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This question has an answer here but It's not clear to me. computing the orbits for a group action

So, I am asking it again.

Let G be the galois group of a field with 9 elementsover its subfield with 3 elements. Then the number of orbits for the action of G on the field with 9 elements is?

I want to ask which result in Galois theory should be used. I have studied galois theory but couldn't solve problems due to lack of time. SO, Assume knowledge of graduate text of galois theory while answering it and kindly provide a bit detailed reasoning.

I am really struck so I am asking . Thanks a lot for your help!!

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(i) $|\mathbb{F}_9:\mathbb{F}_3|=2$ so by the Fundamental Theorem of Galois Theory [but we scarcely need it] the Galois Group $G$ has order $2$.

(ii) $\pi: x\mapsto x^3$ is an automorphism of order $2$, so the Galois group is $\langle \pi\rangle$.

(iii) The multiplicative group of $\mathbb{F}_9$ is cyclic of order $8$. [Clearly the multiplicative group of a field can't have finite non-cyclic subgroups, or we'd contradict the fact that the polynomial ring is a UFD.] Let $\theta$ be a generator.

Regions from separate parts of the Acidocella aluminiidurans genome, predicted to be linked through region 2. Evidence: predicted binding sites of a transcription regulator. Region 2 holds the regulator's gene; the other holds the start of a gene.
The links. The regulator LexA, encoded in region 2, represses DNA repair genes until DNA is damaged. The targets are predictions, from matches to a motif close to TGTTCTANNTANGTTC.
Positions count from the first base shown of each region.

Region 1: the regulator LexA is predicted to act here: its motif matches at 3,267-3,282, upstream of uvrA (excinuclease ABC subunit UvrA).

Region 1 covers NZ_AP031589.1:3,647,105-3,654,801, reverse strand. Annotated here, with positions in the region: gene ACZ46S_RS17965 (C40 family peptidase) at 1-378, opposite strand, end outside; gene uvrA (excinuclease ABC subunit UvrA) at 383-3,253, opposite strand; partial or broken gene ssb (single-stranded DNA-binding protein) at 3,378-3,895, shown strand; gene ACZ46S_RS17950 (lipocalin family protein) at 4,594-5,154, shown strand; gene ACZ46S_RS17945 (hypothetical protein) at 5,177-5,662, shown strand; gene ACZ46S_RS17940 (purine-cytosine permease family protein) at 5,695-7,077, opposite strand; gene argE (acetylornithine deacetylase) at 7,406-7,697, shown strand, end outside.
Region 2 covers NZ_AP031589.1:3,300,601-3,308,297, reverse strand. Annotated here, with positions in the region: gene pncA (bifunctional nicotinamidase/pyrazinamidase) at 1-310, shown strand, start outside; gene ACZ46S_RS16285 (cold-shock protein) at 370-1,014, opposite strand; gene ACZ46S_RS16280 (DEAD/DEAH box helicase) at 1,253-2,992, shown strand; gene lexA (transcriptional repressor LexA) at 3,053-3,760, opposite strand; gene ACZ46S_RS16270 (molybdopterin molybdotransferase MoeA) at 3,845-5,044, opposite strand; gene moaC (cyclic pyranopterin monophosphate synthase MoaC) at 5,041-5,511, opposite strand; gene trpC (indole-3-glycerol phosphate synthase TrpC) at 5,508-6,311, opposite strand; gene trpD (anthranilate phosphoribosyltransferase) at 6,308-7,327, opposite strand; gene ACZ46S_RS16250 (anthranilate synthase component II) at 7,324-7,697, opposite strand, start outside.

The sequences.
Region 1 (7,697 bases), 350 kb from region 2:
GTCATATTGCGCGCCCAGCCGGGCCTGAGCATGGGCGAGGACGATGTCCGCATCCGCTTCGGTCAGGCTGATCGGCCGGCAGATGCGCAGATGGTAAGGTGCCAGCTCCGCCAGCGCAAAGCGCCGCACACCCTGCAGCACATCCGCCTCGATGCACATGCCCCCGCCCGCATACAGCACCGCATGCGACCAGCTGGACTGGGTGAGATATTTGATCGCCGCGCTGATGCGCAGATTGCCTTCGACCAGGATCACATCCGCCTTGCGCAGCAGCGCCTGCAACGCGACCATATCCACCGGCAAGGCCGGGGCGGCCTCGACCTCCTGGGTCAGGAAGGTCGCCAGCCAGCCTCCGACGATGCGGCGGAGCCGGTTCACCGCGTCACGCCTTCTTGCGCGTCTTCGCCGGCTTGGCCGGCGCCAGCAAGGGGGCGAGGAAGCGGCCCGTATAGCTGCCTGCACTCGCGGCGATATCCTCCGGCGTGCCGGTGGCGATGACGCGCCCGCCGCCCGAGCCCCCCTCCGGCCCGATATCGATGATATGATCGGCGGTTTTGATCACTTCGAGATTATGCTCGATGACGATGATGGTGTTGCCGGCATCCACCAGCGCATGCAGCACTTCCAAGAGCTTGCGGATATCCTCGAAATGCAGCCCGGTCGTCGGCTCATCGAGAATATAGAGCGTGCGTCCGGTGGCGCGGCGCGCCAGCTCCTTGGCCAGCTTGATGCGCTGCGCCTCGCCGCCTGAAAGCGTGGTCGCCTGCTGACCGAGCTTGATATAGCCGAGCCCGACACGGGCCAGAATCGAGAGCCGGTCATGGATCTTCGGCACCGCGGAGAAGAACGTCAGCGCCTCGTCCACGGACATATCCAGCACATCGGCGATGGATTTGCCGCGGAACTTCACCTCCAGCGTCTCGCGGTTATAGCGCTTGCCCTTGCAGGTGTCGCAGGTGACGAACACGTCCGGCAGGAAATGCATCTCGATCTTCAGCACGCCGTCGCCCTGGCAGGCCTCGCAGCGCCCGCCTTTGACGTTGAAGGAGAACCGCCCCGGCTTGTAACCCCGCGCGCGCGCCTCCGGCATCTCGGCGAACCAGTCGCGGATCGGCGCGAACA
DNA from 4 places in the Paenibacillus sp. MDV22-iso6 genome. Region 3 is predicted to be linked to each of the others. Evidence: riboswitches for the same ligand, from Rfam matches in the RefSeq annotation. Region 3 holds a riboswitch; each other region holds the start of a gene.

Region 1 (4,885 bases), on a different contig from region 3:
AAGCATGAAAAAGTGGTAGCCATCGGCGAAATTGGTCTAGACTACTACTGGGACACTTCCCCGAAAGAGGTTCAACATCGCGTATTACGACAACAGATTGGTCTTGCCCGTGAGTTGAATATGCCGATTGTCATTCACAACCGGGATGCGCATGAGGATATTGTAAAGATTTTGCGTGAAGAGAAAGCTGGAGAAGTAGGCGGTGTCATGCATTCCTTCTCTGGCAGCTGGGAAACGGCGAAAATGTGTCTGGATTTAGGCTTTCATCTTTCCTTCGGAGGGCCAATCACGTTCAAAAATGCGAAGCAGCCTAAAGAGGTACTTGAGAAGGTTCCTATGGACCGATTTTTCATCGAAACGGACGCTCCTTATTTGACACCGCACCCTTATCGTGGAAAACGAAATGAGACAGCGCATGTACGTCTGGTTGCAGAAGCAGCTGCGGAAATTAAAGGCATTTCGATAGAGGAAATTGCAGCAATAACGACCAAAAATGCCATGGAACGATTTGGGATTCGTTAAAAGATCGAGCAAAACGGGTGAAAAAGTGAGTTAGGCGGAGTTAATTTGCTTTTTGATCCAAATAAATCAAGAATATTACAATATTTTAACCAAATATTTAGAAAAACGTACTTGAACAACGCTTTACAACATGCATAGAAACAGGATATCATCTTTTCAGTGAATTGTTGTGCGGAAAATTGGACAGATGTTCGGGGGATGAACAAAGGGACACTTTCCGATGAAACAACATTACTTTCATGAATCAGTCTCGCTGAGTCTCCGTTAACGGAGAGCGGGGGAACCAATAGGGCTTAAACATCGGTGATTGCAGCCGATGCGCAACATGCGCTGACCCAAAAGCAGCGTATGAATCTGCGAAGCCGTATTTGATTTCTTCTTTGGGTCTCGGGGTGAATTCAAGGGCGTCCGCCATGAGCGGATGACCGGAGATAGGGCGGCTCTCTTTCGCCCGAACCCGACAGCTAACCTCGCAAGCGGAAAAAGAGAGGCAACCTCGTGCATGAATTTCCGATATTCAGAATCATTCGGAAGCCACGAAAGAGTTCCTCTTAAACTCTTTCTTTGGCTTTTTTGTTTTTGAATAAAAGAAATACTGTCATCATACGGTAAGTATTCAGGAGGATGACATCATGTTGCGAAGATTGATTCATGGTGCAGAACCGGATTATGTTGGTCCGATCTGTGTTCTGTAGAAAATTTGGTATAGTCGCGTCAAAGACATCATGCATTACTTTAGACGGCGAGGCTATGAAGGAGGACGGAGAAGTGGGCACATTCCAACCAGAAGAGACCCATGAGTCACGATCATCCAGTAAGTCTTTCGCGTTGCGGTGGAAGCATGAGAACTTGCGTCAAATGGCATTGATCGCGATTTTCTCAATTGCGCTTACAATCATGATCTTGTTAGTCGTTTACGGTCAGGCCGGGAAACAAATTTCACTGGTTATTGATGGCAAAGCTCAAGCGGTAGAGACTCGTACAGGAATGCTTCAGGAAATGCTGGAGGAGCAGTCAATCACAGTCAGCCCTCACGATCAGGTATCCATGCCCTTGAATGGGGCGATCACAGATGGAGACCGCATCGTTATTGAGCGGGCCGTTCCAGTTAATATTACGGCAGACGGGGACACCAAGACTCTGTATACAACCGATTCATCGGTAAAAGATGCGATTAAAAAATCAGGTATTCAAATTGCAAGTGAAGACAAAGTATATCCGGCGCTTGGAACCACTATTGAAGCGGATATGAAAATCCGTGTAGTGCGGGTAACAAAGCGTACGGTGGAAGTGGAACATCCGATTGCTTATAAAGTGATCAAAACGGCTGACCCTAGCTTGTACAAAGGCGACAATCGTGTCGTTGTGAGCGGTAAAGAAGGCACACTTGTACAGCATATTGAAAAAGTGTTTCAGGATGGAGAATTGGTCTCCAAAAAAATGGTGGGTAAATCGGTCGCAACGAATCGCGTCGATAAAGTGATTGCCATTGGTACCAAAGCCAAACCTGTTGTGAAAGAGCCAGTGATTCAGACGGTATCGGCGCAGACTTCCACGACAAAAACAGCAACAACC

(iv) Calculate the orbits: they are $\{0\}$, $\{1\}$,$\{-1\}$, $\{\theta, \theta^3 \}$, $\{\theta^{-1}, \theta^{-3}\}$, $\{\theta^{2},\theta^{-2}\}$.

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    $\begingroup$ Using very slightly more Galois theory, we also know that the elements of the base field are precisely the fixed points, so all other orbits much have order 2. $\endgroup$ Oct 17 '20 at 15:45
  • $\begingroup$ @ancientmathematician It may sound very easy easy to you but can you please tell which result you are using to compute $|\mathbb{F}_9:\mathbb{F}_3|=2$? I can't recollect how to find it and don;t wanna memorize it? $\endgroup$
    – No -One
    Oct 22 '20 at 16:58
  • $\begingroup$ A vector space of dimension $k$ over $\mathbb{F}_p$ clearly has $p^k$ elements. $\endgroup$ Oct 22 '20 at 19:13
  • $\begingroup$ @ancientmathematician how does π has order 2? $\endgroup$
    – No -One
    Nov 4 '20 at 16:43
  • $\begingroup$ Oh come on, because $\pi^2(x)=x$. $\endgroup$ Nov 4 '20 at 16:45

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